It all depends on Mary's lineage, and that is vague.

    Allegedly, people from the Mediterranean region haven't change much in 2K years.
    I do not know who made that allegation but they are somewhat mistaken. In the past 2000 years the Mediterranean region has seen an influx of different peoples from many parts of the world. Even in early human history and migration the area was a crossing point out of Africa.

    As for what Jesus of Nazareth may have looked like, certainly among Galilean Jews of the first century CE there would have been an element of in-breeding [as we find in some ultra-orthodox Jewish groups today].

    However, the recent history of the region of Galilee should not be forgotten either. We know that John Hyrcanus [135–105 BCE] compelled the conversion to Judaism of the Idumeans/Edomites who were the native inhabitants of southern Palestine, and if we set aside the mythological genealogies with which Matthew and Luke present us, it is historically possible that the historical figure we know as Jesus of Nazareth might have been the descendant of such converts.

    However, as both the ancient Hebrews and Arabs were Semitic peoples their physiognomy would have been similar.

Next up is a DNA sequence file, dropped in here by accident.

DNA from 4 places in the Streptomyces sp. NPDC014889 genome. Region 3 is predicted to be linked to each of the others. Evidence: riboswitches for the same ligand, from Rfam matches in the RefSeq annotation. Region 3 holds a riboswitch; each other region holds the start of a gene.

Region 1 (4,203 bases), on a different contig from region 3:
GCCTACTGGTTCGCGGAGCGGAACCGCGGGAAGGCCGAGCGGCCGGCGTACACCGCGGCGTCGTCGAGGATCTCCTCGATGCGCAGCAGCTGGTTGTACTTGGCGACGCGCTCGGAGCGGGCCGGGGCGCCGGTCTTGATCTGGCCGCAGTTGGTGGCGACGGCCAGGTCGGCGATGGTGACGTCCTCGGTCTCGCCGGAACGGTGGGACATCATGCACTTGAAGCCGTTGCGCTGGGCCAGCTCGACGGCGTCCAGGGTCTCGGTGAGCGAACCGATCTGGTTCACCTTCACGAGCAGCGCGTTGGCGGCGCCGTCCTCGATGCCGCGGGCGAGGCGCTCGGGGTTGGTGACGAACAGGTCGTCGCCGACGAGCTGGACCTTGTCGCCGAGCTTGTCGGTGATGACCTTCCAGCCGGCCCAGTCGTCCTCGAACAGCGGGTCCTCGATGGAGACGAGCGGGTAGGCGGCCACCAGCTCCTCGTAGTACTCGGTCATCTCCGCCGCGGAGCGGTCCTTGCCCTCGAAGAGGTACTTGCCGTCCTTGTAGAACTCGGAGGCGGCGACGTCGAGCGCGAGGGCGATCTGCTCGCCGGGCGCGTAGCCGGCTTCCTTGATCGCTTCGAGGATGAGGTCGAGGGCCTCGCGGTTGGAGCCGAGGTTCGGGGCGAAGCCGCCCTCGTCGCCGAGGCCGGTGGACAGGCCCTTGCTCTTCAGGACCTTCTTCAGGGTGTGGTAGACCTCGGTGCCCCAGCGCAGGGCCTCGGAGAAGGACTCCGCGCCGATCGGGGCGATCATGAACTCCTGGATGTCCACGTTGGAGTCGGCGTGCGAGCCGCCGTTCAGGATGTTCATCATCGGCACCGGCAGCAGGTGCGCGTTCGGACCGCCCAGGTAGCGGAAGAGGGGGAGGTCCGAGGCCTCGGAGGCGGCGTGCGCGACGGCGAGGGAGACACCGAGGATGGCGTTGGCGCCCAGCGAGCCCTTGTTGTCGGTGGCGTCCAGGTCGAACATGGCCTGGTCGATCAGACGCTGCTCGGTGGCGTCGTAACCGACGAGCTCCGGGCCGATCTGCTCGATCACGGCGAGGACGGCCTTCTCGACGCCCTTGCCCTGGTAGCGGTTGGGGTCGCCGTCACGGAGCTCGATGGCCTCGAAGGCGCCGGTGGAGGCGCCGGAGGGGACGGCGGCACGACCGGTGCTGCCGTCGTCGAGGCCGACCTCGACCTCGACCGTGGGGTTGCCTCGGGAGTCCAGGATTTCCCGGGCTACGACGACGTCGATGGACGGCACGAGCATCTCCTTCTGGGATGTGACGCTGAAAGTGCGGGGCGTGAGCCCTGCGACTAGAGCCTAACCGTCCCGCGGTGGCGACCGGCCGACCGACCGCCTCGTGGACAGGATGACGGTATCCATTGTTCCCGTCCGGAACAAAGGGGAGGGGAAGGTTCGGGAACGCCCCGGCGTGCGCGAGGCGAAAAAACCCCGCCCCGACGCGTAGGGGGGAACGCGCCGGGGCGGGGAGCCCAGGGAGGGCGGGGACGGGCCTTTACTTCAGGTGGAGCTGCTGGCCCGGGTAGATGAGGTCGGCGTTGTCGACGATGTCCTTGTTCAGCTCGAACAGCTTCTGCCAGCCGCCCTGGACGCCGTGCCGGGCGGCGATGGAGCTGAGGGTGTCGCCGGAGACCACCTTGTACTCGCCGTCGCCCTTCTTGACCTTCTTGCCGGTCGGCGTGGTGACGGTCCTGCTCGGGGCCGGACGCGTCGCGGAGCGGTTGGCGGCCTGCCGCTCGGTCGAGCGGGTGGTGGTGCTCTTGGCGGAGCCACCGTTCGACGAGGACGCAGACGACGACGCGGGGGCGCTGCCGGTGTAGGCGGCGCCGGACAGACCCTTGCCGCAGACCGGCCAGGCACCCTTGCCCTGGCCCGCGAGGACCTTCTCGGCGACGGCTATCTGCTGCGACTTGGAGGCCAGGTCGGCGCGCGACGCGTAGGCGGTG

Leave a comment:


  • tabibito
    replied
    Originally posted by NorrinRadd View Post

    They are interesting prohibitions.

    The prohibition against graven images applies to "anything in heaven above, or on the earth beneath, or in the waters below," and yet the same book -- Exodus -- records the specifications for the Ark of the Covenant, including graven images of cherubim for the cover.
    And the full context is that such things are not to be made as objects of worship. Scripture doesn't prohibit artwork as such.

    The prohibition against speaking YHWH is not found in Scripture. (I am skeptical there was a prohibition against writing it. If there were, it would not occur in Scripture, but it does.) I've always been a bit bemused by the fact that I AM was very explicit in revealing His name to Moses, and told Him,

    And yet at some point they became reverently afraid to actually "call" Him by that name. When they read the Scriptures and came to YHWH, rather than speak it, they spoke "Adonai."
    The prohibition is against speaking the name in vain - not against speaking the name. I assume primarily as a matter of not using God's name in (by either definition) oaths. Noteworthy is the existence of early manuscripts in which the name of God is (by contrast with the rest of the manuscript) not written in Hebrew, but in Paleo-Hebrew.